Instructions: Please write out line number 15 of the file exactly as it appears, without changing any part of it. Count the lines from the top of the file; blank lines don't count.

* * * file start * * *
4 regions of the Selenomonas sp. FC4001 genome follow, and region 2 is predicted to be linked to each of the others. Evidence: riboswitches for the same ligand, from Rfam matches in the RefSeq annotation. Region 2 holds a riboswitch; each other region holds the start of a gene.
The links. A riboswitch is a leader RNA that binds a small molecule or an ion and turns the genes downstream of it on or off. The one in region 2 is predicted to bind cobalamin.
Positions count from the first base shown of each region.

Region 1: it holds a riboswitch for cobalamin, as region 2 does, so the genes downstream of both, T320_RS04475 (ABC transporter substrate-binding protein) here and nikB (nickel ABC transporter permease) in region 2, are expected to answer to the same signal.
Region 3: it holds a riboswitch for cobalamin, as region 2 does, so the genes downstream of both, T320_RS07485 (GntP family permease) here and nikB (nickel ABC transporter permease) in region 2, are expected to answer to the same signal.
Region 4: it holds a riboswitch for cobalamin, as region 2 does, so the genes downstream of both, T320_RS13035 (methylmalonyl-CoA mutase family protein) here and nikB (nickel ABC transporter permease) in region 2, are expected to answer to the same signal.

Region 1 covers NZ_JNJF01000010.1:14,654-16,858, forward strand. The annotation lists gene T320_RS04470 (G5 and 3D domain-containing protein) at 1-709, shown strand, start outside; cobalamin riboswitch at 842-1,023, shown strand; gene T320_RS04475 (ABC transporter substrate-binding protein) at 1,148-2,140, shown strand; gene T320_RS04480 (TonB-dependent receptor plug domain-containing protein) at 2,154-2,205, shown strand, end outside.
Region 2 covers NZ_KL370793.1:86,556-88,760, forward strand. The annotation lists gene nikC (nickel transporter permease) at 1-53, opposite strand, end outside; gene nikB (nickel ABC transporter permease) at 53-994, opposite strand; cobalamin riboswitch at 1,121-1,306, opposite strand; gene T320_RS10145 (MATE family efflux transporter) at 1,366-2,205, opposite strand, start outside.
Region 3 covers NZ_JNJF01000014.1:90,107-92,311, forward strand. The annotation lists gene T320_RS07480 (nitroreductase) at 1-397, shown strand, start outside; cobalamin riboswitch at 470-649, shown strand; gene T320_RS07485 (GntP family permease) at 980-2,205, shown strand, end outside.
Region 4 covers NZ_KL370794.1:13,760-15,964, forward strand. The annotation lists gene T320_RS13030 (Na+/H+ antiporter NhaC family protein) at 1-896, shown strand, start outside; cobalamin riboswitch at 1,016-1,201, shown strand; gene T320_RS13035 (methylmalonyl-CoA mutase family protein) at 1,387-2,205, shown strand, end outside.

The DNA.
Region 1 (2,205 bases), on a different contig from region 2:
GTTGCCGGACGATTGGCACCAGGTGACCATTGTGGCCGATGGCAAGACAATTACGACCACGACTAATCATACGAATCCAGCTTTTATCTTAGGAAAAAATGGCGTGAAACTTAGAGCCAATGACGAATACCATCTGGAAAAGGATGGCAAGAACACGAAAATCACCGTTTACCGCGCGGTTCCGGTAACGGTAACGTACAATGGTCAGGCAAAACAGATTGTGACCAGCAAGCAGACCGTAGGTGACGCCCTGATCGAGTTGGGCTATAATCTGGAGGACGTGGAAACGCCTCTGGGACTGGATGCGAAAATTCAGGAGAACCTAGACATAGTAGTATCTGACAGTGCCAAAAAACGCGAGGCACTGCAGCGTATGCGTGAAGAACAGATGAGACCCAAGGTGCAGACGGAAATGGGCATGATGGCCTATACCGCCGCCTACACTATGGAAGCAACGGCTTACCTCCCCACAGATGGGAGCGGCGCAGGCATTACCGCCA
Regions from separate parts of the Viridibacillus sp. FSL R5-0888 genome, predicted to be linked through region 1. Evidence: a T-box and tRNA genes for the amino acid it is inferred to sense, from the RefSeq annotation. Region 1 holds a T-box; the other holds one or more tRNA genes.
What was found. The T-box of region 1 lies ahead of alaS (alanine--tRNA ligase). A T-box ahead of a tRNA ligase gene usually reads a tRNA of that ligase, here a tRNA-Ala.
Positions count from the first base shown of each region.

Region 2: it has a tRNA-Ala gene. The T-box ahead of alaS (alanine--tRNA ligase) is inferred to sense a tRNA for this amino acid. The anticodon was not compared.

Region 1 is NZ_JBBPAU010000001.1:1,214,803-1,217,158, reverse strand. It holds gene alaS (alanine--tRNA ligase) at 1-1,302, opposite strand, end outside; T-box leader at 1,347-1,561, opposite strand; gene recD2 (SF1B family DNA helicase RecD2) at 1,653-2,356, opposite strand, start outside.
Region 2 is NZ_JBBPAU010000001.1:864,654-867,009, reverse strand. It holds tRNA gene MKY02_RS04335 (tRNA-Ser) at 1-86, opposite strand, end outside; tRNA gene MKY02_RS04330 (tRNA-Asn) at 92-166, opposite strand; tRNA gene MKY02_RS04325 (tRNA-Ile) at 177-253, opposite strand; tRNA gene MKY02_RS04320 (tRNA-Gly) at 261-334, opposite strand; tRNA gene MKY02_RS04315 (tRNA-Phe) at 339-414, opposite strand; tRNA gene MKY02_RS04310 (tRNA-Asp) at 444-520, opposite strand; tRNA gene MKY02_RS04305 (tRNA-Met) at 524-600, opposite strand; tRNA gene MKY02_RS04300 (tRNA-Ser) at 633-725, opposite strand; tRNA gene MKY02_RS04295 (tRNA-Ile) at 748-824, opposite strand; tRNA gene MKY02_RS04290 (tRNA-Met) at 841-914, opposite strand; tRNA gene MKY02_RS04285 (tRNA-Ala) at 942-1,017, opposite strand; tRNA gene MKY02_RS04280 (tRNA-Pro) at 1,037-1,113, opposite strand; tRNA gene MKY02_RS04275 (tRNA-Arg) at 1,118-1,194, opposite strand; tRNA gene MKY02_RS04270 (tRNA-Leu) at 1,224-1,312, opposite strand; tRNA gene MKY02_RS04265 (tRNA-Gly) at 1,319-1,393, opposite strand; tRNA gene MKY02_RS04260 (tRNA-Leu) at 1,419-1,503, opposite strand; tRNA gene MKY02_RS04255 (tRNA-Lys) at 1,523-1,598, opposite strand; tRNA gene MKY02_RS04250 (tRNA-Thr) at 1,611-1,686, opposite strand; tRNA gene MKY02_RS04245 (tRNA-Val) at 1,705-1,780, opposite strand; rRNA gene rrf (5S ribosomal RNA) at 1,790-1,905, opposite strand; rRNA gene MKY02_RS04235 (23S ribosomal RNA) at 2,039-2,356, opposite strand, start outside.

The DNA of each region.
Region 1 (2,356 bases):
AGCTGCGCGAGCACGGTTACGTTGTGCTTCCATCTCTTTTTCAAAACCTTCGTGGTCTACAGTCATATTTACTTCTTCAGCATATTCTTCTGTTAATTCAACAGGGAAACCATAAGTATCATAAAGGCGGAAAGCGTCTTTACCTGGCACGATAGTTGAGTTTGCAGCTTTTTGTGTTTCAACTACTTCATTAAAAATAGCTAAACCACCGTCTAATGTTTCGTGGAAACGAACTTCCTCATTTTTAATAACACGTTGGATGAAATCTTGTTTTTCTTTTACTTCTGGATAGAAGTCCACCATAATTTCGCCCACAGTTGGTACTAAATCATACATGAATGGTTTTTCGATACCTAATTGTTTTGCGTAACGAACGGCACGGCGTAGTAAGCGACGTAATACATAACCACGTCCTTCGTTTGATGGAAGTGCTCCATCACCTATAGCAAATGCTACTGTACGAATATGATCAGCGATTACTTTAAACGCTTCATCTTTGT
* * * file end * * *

What was found. The T-box of region 1 lies ahead of alaS (alanine--tRNA ligase). A T-box ahead of a tRNA ligase gene usually reads a tRNA of that ligase, here a tRNA-Ala.